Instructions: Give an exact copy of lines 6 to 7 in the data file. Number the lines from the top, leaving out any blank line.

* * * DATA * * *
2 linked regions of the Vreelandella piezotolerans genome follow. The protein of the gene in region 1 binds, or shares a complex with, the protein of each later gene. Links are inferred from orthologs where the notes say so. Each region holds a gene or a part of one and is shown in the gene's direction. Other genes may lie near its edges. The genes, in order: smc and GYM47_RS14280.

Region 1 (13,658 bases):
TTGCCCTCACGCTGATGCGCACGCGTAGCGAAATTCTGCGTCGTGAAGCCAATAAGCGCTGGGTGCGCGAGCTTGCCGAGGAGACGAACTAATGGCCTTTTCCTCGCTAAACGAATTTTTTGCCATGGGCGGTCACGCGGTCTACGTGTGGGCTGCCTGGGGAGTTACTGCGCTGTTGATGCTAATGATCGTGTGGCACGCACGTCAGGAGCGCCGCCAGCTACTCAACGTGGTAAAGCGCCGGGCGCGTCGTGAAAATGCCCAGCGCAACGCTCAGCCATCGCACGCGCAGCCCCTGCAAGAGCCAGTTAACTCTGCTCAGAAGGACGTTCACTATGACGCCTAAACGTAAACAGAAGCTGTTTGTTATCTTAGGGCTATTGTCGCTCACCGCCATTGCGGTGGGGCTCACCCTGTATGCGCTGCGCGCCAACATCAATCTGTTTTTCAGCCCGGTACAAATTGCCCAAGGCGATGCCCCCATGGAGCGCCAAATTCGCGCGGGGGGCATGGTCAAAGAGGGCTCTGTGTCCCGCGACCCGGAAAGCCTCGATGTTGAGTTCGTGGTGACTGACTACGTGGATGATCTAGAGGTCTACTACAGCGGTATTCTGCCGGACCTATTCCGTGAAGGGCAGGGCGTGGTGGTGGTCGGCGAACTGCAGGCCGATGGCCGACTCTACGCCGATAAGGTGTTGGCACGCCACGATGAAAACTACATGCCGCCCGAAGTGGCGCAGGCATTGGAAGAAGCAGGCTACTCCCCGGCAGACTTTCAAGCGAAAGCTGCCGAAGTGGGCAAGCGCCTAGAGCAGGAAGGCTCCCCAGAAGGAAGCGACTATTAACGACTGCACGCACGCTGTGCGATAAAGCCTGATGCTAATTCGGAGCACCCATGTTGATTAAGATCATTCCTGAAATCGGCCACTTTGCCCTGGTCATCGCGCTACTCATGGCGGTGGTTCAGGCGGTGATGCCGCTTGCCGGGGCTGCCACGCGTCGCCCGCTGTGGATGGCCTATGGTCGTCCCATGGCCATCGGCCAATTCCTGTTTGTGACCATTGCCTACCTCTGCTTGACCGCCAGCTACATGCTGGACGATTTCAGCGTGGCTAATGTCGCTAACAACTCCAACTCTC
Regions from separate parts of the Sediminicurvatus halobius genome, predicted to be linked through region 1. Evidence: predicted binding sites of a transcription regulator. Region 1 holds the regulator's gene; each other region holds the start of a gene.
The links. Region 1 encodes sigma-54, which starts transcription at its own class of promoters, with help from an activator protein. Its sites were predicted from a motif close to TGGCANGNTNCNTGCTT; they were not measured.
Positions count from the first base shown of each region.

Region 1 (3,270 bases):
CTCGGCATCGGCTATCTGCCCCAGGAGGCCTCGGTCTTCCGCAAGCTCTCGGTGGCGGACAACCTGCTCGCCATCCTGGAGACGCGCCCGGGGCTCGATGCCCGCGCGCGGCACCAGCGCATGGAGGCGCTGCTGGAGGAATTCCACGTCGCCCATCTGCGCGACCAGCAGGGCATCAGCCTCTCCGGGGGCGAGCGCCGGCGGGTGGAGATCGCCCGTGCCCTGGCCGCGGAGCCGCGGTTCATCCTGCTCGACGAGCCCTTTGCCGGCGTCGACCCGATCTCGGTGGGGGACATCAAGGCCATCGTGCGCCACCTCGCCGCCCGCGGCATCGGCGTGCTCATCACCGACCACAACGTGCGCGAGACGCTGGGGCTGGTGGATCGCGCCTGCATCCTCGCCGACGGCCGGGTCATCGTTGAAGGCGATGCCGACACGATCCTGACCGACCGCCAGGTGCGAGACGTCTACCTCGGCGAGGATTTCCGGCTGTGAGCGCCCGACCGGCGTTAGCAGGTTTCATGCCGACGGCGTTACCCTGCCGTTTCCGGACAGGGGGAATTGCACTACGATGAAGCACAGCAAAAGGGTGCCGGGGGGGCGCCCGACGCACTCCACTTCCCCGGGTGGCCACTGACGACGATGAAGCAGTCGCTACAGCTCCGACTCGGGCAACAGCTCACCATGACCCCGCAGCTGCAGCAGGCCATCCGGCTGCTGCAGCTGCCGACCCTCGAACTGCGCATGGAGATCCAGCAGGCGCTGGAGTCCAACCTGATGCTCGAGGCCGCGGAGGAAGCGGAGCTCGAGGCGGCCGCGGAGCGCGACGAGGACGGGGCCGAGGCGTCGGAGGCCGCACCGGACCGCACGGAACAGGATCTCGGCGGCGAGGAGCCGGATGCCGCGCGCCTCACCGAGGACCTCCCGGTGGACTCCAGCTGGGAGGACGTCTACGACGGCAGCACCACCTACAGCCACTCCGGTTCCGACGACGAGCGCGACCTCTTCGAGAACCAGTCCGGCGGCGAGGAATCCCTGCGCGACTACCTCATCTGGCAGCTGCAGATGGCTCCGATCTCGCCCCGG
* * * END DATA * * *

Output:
Positions count from the first base shown of each region.

Region 1 (3,270 bases):